For college students, every Sunday is a wake-up call. God did enough in six days to rest on the seventh, but many of us send off our weekends in Lauinger Library or the Leavey Center, atoning for Saturday’s somewhat intentional sins. iPhone users receive a special prize: the Apple Screen Time Report, in which a week’s worth of wasted time gets cataloged and compressed into one big number. Lest we lose faith, this issue of Student Self-Improvement will explore how and why to put the phone down so that next Sunday can be a little less scary.
In the name of journalistic values, I’ll put my cards on the table: four hours and five minutes, up 11% from last week for a total of 28 hours and 40 minutes of screen time. This seems like a crazy number, but studies suggest I’m doing better than most of you poor souls.
A 2014 Baylor University study pegged daily cell phone usage among college students at a whopping nine hours a day (although the survey respondents here were business students, who have more free time than most of us once they finish their coloring books for the day). That’s a full-time job’s worth of time down the drain! How do we live like this?
I also have to pile onto the same moral panic our parents have been selling for decades and point out that besides being a huge waste of time, excessive screen time is concretely and provably Bad For Your Health™. To pick some favorites from a 2018 literature review, your screen time symptoms may include — drumroll please — reduced bone density, depressive symptoms, suicidal thoughts, substance dependence behavior, ADHD-related behavior and my personal favorite: insulin resistance.
We can segue here into the separate but related moral panic around social media, which is correlated but not formally causally linked with recent, massive increases in youth mental health problems. A 2021 study about campus mental health after the introduction of Facebook asserted that the quantitative psychological damage done by the app was around one-fifth as bad as losing your job. But that was just Facebook, so we can estimate that being on TikTok is like getting divorced or shot, or even divorced and then shot — and maybe also stabbed afterward as kind of a coup de grâce. But at least you learned the renegade, right?
Chances are, if you’re reading this, you probably knew all that. The question I’m really asking is what you’re going to do about it. Phone addiction is incredibly, incredibly hard to beat, partially because it’s so culturally acceptable and partially because some of the smartest people in the world are in a room in Silicon Valley trying to keep us all hooked.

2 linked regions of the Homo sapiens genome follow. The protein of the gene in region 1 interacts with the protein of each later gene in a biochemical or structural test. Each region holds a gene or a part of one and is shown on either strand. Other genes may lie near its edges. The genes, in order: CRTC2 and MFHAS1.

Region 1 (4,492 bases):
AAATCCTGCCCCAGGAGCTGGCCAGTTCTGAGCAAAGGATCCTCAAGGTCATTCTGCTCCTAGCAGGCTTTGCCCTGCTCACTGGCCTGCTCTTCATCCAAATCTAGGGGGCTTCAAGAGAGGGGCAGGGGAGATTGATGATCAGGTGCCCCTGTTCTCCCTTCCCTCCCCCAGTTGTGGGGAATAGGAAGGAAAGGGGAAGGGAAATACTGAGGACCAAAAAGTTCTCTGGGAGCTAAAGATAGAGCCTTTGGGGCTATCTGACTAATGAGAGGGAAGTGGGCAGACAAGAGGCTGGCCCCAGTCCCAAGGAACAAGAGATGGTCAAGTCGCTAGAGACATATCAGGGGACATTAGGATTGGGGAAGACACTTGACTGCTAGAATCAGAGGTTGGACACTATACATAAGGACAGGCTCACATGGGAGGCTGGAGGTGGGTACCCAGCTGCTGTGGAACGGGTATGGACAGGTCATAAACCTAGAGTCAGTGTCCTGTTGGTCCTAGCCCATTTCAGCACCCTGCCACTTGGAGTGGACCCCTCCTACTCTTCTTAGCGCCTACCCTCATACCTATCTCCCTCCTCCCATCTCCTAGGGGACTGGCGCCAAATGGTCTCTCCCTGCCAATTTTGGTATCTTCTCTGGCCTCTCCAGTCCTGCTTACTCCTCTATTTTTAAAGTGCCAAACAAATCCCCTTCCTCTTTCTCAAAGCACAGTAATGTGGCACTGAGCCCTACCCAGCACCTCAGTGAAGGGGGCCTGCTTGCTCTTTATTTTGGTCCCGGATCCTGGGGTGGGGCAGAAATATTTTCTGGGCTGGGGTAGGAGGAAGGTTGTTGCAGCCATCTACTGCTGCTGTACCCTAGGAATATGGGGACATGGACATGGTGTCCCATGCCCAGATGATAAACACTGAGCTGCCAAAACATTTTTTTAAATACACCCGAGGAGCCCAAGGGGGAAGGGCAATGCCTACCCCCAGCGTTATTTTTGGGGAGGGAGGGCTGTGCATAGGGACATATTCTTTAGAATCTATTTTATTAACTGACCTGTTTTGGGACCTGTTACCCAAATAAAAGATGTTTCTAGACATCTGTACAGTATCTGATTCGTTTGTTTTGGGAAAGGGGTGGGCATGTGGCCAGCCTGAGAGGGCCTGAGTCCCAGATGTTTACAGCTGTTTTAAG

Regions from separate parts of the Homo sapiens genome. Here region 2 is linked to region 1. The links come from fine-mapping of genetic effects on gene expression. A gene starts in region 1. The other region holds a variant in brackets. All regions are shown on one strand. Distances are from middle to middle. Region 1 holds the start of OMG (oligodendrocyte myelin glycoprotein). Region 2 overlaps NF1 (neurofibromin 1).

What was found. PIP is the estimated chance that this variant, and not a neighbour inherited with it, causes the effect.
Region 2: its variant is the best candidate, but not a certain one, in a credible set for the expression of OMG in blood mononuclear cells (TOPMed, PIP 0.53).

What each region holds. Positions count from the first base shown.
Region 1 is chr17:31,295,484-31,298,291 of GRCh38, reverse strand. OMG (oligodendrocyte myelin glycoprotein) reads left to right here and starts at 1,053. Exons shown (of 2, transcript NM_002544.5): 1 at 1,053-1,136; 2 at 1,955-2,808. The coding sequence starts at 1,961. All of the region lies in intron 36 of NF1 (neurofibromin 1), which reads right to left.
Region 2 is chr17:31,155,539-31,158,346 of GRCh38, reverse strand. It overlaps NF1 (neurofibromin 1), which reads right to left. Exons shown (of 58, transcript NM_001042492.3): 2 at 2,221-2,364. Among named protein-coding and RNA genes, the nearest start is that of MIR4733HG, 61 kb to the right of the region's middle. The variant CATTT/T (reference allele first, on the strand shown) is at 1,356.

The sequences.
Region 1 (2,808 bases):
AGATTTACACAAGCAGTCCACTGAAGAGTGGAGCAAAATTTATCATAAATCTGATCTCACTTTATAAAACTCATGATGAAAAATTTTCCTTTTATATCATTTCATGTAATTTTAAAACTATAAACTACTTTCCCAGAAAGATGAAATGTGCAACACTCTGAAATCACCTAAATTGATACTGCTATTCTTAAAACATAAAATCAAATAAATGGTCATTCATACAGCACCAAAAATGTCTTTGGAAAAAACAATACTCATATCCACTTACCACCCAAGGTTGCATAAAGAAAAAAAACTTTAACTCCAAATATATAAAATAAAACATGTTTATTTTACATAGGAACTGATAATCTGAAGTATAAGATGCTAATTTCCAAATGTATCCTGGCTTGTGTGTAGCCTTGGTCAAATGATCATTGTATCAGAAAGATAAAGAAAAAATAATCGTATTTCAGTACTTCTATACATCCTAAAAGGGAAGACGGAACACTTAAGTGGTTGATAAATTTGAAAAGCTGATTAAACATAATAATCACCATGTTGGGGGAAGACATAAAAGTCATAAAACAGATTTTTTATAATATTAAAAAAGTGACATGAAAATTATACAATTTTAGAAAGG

As someone who has been trying to stay on the wagon for a year or two, I think the key is quitting social media, which I’d bet makes up the biggest portion of your screen time. The first step towards quitting social media, I would argue, is to stop posting.
When you stop with the Snapchat stories, the Instagram posts and the TikToks, you force yourself to stop receiving validation from these sources and to stop communicating publicly in this way. You’re disabling two of social media’s best weapons against you, and you’re also taking yourself out of the imagined community of people who post on these platforms. You become something of an outsider, a lurker. A popular loner, even. Once your blinders are removed, things will feel a little weird as you begin to see the sorts of things people post on these platforms in a new light. Nature will begin to heal.
Your second step is deleting the social media apps altogether and only re-downloading them for specific instances. When I want to use Instagram to check my DMs or stalk someone or whatever, I manually re-download the app and delete it when I’m done (probably after I’ve watched a couple of dozen drunk-driving reels, but who’s counting). This method feels very silly, but it’s a form of effective moderation that’s more sustainable than going cold turkey. Over time, you’ll feel less and less tempted to return.
As I say in every column, however, this is just one method, and something else might work better for you. The point is that you only have a certain amount of time before you die, and it would be a crime to waste any more of it on TikTok.
Escaping the addiction that has defined our generation is not an easy task. Like anything worthwhile, it will take time and effort — but someday, you might wake up blissfully unaware of who said what to who or what the latest trend is. I believe that’s a future worth fighting for.
Dashiell Barnett is a sophomore in the School of Foreign Service. Student Self-Improvement will appear online and in print every three weeks.
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